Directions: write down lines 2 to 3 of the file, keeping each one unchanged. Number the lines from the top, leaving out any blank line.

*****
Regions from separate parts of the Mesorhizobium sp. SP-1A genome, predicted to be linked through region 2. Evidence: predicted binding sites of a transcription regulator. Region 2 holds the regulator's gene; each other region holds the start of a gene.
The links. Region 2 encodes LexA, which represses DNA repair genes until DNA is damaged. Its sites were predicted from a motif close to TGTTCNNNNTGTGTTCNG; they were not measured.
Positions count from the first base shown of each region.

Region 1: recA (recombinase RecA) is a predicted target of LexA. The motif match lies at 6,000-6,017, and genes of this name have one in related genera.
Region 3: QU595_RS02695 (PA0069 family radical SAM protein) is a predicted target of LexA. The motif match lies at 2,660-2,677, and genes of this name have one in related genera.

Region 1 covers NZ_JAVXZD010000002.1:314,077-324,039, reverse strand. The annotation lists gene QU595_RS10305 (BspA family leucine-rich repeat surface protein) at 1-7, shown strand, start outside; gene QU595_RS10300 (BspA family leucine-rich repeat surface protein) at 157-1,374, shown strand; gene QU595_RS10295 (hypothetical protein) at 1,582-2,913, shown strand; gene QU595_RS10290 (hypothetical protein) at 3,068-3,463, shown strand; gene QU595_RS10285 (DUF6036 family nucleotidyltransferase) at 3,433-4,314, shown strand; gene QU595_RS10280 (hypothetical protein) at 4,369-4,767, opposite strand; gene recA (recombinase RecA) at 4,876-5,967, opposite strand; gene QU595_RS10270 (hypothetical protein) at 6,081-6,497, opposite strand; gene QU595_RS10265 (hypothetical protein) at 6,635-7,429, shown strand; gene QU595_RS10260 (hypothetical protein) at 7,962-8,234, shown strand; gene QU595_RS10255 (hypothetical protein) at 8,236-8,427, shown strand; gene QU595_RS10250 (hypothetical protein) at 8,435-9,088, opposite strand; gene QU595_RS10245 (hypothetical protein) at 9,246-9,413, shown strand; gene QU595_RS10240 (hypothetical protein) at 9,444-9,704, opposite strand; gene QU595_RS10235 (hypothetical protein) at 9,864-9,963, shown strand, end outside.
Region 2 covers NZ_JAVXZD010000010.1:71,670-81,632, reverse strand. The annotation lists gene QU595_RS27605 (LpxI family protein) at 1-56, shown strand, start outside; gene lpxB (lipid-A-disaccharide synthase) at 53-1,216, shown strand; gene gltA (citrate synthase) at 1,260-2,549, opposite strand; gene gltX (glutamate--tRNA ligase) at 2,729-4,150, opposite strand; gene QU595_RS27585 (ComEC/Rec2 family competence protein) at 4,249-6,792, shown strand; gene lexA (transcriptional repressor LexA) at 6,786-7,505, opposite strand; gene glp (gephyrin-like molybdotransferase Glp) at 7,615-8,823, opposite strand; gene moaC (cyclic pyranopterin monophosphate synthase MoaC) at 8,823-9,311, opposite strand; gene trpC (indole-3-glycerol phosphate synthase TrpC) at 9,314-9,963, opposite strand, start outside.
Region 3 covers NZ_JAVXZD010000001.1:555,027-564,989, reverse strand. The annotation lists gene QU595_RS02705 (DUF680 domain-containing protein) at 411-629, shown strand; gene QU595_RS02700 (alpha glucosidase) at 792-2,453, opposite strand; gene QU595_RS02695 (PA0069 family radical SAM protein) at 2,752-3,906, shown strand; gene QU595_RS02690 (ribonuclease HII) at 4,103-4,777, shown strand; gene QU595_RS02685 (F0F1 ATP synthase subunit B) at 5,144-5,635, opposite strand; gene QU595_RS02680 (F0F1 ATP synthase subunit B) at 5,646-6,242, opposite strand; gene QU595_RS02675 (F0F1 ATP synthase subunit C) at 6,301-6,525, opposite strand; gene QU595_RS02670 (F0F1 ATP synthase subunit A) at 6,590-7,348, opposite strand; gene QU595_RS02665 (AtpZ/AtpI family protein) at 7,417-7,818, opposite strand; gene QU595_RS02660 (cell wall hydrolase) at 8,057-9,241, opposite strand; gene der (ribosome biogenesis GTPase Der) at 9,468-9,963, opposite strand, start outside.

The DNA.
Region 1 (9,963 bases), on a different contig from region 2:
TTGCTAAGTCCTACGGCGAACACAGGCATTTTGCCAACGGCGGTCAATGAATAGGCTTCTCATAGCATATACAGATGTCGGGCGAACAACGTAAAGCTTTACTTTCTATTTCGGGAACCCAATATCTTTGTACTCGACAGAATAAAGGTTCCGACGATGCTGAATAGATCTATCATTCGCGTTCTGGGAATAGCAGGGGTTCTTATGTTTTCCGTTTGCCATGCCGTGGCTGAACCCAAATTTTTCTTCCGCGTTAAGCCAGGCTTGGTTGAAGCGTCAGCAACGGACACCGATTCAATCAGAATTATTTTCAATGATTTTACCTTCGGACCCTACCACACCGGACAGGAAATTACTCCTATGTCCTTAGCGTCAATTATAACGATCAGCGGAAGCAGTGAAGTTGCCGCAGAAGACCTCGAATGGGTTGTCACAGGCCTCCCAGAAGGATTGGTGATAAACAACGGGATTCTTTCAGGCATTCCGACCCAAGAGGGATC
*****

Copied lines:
The links. Region 2 encodes LexA, which represses DNA repair genes until DNA is damaged. Its sites were predicted from a motif close to TGTTCNNNNTGTGTTCNG; they were not measured.
Positions count from the first base shown of each region.